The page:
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ECS Wellbeing: Bishop Martin’s Awareness Practice (An Easter Story)

An Easter Story: ‘The Dead Tree

This story of the dead tree is for your imagination. I enjoy telling stories and the ones I write I like to think of them being read out loud. Here’s one for you! You can either read it to your family at home, or ask someone else at home to read it to you. Choose a time when you can sit down and be in a story-telling and story-listening mood. The story I’ve written for you is for Easter. Perhaps, you might leave it until Easter Sunday or the days following in Easter Week before you get ‘inside’ the story. You’ll notice that there’s something of what Easter is about in it: that which is dead, coming to new life. Jesus Resurrection from being dead is about bringing new life to those around him. The story of the dead tree is about new life for others. Here goes!

Just outside a small village, somewhere beneath the huge snow-covered mountains, were some huge trees. They were grand, straight and very old. One of the trees had died because it had been chopped down as the villagers thought it the ugliest of all the trees. It lay on the ground for weeks, slowly losing all its leaves and branches. Grey and dry, it was good for nothing but to be chopped up. One family among the villagers, however, loved the tree, even though it was dead. Before it was chopped up, they gathered together four horses and dragged the tree down to the side of the nearby river. Tied to the bank, was a long flat boat.

Before the tree was loaded onto the boat, one of the children brought some scraps of paper and pencils. Curious as to what was happening, all the villagers came down to the river, noticing that the scraps were being attached to the tree with little pins. On the scraps were prayers: prayers for peace, prayers for those who were ill, prayers for guidance and advice; prayers of thanks for gifts received, and, of course, prayers for those who had died. Hundreds of scraps of paper covered the tree that it looked as if they were leaves!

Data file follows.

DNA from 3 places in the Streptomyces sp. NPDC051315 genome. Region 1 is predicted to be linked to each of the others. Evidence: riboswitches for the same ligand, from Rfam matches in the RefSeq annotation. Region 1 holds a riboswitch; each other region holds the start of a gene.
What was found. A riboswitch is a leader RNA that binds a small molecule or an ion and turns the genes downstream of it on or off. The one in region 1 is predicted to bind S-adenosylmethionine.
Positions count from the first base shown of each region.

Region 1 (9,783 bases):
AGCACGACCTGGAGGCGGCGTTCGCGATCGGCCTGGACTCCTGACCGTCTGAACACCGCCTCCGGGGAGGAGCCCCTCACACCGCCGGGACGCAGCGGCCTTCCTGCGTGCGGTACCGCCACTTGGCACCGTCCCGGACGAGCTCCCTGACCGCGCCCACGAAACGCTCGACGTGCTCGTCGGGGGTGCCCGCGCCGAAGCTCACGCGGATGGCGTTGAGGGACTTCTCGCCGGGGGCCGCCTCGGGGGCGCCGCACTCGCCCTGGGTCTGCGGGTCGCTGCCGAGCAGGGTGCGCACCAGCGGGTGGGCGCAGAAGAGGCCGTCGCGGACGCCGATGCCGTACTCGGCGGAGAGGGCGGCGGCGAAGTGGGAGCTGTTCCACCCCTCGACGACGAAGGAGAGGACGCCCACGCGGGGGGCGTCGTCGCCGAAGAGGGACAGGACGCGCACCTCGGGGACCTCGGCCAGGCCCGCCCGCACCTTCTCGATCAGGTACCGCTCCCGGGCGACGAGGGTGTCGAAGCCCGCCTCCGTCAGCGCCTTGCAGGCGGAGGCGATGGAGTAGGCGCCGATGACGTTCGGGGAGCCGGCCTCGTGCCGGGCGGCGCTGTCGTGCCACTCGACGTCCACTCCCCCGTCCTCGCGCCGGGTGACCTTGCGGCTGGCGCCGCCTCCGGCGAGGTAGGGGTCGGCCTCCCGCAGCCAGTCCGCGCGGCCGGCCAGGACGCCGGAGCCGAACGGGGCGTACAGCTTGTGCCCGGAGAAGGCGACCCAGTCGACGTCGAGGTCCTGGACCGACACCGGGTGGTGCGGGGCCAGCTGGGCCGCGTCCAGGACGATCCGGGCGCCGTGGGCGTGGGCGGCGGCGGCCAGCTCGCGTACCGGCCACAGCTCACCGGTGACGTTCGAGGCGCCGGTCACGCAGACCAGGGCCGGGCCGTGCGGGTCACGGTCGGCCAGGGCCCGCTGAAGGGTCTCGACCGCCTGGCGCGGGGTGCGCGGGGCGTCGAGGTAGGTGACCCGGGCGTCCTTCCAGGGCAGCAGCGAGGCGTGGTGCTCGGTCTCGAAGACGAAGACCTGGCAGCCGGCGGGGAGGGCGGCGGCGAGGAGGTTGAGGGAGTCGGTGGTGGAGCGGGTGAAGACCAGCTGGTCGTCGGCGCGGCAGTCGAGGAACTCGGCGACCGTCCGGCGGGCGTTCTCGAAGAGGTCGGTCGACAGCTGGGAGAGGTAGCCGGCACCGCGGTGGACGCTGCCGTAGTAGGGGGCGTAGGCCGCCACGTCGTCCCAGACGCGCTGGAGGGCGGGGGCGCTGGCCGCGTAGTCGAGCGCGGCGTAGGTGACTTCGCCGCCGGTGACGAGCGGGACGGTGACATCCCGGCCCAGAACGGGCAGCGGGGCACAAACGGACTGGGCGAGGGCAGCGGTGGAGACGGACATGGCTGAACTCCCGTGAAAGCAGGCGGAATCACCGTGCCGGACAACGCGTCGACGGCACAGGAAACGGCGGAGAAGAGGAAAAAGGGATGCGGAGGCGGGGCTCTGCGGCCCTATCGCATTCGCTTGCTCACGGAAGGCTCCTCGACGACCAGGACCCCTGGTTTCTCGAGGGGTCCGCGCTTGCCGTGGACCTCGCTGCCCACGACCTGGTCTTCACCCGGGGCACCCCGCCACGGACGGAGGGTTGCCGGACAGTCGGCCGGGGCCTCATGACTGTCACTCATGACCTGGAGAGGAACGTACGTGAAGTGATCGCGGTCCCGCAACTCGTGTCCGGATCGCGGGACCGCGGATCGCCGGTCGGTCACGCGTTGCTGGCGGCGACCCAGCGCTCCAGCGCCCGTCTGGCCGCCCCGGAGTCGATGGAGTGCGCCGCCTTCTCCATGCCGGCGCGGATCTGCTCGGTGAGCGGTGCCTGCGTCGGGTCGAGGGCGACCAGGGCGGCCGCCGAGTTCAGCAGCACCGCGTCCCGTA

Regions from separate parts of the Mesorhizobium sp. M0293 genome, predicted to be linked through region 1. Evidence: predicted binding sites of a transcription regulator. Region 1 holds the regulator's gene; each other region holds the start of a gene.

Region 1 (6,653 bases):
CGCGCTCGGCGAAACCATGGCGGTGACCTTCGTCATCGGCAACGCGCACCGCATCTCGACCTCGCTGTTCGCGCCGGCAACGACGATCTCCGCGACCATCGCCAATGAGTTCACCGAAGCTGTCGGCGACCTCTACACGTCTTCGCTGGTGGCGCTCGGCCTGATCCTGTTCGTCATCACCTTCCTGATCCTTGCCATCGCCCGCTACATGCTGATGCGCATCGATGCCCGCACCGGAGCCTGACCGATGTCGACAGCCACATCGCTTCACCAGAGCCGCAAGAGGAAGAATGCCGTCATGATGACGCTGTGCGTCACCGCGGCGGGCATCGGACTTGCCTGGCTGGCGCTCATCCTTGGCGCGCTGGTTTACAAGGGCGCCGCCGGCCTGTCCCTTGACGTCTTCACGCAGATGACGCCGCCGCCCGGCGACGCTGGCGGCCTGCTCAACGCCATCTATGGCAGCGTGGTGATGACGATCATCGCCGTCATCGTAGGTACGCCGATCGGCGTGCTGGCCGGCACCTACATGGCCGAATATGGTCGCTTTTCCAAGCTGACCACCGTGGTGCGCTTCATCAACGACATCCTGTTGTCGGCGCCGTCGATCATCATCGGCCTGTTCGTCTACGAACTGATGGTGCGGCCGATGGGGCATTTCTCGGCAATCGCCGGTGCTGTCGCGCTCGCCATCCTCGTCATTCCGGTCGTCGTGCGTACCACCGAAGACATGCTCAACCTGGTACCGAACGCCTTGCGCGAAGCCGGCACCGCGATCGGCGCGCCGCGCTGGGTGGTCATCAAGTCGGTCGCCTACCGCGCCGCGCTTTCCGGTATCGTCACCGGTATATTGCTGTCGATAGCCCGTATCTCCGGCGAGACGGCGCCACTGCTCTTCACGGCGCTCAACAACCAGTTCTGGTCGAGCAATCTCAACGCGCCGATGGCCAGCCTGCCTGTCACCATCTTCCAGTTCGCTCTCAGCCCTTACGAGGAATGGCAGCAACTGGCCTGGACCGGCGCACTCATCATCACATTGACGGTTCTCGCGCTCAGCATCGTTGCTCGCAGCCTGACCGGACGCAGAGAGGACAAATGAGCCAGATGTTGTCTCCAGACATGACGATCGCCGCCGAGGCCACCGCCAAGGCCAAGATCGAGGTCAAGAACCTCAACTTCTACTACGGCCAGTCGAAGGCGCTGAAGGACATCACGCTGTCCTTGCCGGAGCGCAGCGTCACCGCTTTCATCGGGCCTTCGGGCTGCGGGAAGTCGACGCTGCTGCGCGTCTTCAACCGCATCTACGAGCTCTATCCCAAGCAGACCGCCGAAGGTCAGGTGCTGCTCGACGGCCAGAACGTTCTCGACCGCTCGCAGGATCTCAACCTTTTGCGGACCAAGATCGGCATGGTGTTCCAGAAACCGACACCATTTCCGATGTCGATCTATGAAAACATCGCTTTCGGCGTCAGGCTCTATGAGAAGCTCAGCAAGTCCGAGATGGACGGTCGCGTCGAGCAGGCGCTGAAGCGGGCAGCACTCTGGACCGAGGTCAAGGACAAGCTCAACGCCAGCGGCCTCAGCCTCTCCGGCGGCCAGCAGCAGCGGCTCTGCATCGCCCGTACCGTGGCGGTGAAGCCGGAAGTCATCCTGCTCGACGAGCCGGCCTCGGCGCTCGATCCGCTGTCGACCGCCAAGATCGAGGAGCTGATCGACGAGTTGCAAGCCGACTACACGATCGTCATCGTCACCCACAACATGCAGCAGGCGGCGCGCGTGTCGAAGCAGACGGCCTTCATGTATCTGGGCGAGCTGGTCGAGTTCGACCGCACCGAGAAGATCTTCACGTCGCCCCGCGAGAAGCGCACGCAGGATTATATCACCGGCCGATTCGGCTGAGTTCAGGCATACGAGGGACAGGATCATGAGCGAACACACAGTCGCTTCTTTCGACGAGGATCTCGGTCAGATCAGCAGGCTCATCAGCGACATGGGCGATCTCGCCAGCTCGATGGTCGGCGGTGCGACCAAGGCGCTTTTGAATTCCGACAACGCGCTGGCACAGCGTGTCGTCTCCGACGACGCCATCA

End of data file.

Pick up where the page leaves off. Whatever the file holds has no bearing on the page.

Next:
The horses were harnessed to the boat and they pulled it up the river: two horses on one side and two on the other. After many days slowly pulling the boat up the river, they came to another wood by the bank of the river, where the dead tree was taken off the boat. The youngest child of the tree-loving family, tried hard to persuade everyone that the tree should be pulled upright and planted in the ground. This the family did, reluctantly, as they could not see that that would be of any use. They left the wood and travelled back to their village.

Months later, despite the long distance, the family returned up the river to see the tree. There it was covered in branches, twigs and leaves, which had sprung, or so it seemed, out from the scraps of paper. Carefully, the family with many other helpers dug around the tree, carefully avoiding damaging the roots, and dragged it even more carefully onto the boat. On the way back down the river, thousands of people gathered on each side to watch the tree go slowly down the river. Everyone was silent. The scraps of paper with all those prayers, could they have possibly have brought new life to the tree?

Carefully and gently, the tree was replanted at the edge of the village. Once a week, from that time onwards, early in the morning people gathered by the tree, with scraps of paper with their prayers on them. The wind came and blow them off the tree, to float away to who knows where. They always wondered where the scrap-prayers landed. Perhaps they have brought new life, a Resurrection, to another village.

God bless you and yours in the Resurrection, the new life, which is happening in front of you! Happy Easter.

Bishop Martin

School Chaplain

31 March 2021
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